Sarah has never developed an abscess from injecting her prescribed diamorphine, which, she emphasises, is a “cleaned up” version of street heroin. She compares taking it to taking any medicine. She does not sit back and space out for hours. With the tolerance she has built up, she can inject, get up and go on with her day. “You wouldn’t know I’d had it,” she says. She has brought her dose down to half what it was because the higher amount left her tired. She believes her dosage is about as low as a heroin addict would go. “Methadone is like a heavy coat you wear. It’s not your coat but it keeps you warm. Heroin feels like your clothes. It doesn’t feel as heavy. It doesn’t feel as depressing.”

But Sarah fears Britain is moving away from this system and other addicts in desperate straits are not getting it, denying them the chance she had. “Very few doctors able and willing to prescribe diamorphine and they don’t particularly want to take on new ones,” she says. “I know people now, with a leg missing, who are still shooting up... But they still can’t get it.”

Gary Sutton, a drugs counsellor and head of drugs services at Release, a charity which offers advice and support around drugs and the law, thinks Britain is going “backwards” and insists the numbers receiving diamorphine have fallen.

Sutton recalls former Home Secretary David Blunkett mooted expanding heroin prescriptions in the early 2000s but Blunkett ultimately “moved on” without any significant change. One drug expert estimates there were 400 addicts receiving diamorphine around this time. Media cite figures between 400 and 500 in the early and mid 2000s. In 2008, The British Medical Journal estimated it was around 300. These numbers are dwarfed by the numbers on a methadone prescription. Another study found diamorphine prescriptions had lasted six years on average. But in 2010, the new National Drugs Strategy said “far too many” addicts were languishing on prescriptions that were not proving to be “the first step on the journey to recovery”.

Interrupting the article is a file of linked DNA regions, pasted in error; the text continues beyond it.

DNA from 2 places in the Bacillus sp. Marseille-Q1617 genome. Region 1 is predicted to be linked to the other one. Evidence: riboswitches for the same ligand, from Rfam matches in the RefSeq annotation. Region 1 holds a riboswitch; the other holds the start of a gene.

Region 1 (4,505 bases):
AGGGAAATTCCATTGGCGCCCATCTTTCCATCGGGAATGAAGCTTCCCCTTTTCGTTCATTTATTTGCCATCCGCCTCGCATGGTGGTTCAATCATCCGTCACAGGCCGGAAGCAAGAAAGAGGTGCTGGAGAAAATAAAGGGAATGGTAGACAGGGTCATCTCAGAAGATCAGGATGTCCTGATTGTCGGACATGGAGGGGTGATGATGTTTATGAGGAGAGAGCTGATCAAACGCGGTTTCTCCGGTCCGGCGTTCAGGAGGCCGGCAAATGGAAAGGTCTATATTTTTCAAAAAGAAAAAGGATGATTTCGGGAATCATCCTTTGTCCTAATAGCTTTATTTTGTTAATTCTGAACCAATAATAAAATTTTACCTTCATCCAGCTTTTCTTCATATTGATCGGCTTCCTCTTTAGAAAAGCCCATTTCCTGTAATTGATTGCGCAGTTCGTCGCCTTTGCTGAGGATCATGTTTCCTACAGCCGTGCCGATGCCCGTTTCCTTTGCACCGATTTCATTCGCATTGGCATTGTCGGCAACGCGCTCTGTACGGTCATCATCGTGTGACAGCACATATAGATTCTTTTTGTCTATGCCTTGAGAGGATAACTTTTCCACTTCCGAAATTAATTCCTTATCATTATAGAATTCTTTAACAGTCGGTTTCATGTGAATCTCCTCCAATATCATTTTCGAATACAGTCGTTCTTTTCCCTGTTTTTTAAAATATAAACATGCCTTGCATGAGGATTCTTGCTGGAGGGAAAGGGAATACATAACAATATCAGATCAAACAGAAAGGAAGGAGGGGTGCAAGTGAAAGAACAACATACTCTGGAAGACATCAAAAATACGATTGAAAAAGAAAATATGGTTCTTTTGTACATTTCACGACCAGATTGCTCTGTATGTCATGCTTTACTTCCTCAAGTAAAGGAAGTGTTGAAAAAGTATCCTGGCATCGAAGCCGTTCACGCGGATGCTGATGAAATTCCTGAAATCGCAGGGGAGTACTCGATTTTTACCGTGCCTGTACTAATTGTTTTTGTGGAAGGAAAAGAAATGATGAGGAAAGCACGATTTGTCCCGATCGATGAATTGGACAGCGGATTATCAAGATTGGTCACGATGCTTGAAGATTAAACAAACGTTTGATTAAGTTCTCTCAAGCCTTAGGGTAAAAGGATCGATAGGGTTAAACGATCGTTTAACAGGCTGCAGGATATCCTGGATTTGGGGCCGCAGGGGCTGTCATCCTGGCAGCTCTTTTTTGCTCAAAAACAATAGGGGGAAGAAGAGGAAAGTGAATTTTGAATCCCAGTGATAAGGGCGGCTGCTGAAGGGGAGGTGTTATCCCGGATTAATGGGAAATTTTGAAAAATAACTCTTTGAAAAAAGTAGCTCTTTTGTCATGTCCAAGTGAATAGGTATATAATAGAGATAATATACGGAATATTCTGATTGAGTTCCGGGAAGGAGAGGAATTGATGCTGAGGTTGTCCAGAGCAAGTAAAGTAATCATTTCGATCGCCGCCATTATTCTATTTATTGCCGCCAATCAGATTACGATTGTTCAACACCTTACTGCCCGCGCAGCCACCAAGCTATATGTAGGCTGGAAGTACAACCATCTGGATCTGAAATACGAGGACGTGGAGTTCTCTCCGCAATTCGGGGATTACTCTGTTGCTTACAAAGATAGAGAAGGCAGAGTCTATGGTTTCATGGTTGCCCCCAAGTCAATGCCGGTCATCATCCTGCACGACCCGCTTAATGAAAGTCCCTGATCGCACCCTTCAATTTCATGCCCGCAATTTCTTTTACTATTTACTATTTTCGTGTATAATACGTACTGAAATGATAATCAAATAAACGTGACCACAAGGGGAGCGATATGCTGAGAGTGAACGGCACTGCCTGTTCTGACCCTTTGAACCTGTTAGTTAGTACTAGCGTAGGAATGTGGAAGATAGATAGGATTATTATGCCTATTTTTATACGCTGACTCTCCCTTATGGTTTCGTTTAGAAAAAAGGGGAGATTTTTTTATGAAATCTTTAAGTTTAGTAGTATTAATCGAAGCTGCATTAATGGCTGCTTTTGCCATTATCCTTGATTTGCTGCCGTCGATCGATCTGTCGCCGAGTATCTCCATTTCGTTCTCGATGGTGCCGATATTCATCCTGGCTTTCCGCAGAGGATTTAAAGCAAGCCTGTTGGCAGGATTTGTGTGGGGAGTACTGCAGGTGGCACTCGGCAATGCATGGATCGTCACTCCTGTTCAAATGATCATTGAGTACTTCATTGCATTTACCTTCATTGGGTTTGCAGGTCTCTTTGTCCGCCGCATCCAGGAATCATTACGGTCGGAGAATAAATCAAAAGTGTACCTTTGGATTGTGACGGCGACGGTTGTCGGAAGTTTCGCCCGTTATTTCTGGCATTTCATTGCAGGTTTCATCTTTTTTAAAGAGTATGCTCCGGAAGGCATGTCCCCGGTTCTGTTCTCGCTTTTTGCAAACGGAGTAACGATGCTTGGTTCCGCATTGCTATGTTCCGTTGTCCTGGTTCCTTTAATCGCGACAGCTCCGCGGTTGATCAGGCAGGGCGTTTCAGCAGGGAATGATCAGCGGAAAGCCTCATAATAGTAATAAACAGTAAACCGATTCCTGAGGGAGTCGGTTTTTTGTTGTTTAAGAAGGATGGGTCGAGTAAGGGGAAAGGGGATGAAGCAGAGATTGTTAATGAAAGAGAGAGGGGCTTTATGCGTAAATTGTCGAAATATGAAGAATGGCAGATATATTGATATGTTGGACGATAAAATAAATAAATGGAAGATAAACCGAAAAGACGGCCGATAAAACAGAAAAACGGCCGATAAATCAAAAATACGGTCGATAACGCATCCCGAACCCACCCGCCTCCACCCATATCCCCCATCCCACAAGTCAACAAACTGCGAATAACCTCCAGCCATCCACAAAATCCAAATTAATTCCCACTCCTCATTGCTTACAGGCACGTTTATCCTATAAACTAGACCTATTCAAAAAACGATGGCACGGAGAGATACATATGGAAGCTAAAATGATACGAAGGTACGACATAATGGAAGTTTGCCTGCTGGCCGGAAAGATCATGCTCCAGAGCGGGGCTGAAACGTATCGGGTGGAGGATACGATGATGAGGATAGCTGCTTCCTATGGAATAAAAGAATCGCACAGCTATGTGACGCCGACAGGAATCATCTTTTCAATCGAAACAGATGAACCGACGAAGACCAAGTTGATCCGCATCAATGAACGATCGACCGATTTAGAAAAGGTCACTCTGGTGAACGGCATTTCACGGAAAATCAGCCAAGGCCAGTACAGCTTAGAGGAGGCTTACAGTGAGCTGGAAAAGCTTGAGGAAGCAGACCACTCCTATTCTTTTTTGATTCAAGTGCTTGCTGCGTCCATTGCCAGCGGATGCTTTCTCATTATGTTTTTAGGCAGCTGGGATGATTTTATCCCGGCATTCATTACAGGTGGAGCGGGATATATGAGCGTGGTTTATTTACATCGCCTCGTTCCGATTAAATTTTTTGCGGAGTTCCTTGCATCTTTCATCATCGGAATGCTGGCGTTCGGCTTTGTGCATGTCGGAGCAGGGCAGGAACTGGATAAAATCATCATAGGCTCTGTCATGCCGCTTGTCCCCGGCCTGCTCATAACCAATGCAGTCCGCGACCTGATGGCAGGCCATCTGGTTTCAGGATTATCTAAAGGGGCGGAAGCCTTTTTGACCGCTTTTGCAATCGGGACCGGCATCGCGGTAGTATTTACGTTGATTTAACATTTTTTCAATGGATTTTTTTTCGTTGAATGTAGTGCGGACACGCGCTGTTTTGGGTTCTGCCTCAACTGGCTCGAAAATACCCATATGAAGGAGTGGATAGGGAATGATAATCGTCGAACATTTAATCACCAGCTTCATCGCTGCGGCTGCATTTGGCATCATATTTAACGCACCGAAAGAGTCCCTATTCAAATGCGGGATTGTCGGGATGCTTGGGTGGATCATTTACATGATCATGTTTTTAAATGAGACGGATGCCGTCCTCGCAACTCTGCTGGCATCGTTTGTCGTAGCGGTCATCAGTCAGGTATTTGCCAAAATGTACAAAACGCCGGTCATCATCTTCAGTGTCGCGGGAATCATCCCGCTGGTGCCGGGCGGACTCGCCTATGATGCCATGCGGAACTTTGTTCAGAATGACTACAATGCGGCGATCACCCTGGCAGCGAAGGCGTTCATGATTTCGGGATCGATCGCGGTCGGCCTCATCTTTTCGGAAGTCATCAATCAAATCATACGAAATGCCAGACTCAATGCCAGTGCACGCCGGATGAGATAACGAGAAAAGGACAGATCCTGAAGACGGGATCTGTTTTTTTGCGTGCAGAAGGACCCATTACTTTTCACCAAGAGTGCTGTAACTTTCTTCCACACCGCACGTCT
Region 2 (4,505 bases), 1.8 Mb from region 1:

Sutton believes many have been “bullied off” their prescriptions in recent years, adding the current figure is “probably less than a couple of hundred, probably quite a lot less than a couple of hundred”.

As a psychotherapist, Sutton has worked with many people who suffered some form of trauma early in their lives. He says opiates like heroin can help distance them from the feeling this evokes. 

“People who are attracted to opiates are often people who have difficulty relating to other people, they often have attachment issues, they’re frequently victims of childhood abuse and neglect,” he says. “I do think that most people who find themselves drawn to opiates on long-term basis have suffered some kind of early-life trauma that they find it extremely hard to compensate for and opiates just give you that distancing.

“You’re aware of the hurt but you don’t feel it with quite the same intensity. There are exceptions but I think that’s a pretty strong an accurate rule of thumb.”

But he concedes diamorphine prescription can be far more expensive than methadone. He checks the price of a 100mg freeze dried diamorphine ampoule - £9 - and works out the annual cost of the average prescription for addict is  around £14,500, just for the medication. Methadone supplied daily through pharmacists, he estimates, would be less than £2,000. “It’s a difficult choice to make when you have a limited amount of money,” he says. He emphasises it would be cheaper to provide diamorphine by tablet or powder but the Home Office prefers it to be in ampoules.

Sutton advocates take-home diamorphine prescriptions of the kind Sarah has. “For many people, the most effective way to provide this as a treatment is to give it to people at an appropriate dose and allow them to collect it... Then you’re creating a base from which people can go out and get on with living, without all the distractions and interruptions and social problems that come with having to find the money and score illegally.”

Sarah had plans to come off her prescription. She applied to do a Master’s degree in media, campaigning and social change that would have begun in September. She hoped her track record in activism would substitute for the normally required Bachelor’s degree. But, having left school at 14, she was rejected. She had planned to ditch the prescription after finishing the course.

Sarah: “By the time you get to my age, you’ve got a history of a lot or relapses. The thought of giving up... It’s something I want to do, it’s something I don’t want to get wrong... I don’t want to make a mistake.”

She is self-conscious telling people she has been on it for more than a decade, fearing they’ll say: “Oh, well you’ll be on it forever.”

“It’s not like that... There really is that worry that I won’t get it back... It’s not just like, if you’re a drinker and you stop drinking and you go the pub one day and you have a drink: That’s not going to kill you. But a relapse, when you have low tolerance, that’s when people die. That’s probably when most overdoses happen... They’ve lost their tolerance, they have just a bit. They’re not with someone. They’ve had it. It’s so dangerous.”

“I’d never get this prescription back,” she adds. I ask why she thinks so. “I know so. Once I walk out this door, it closes behind me.”

*Sarah is a pseudonym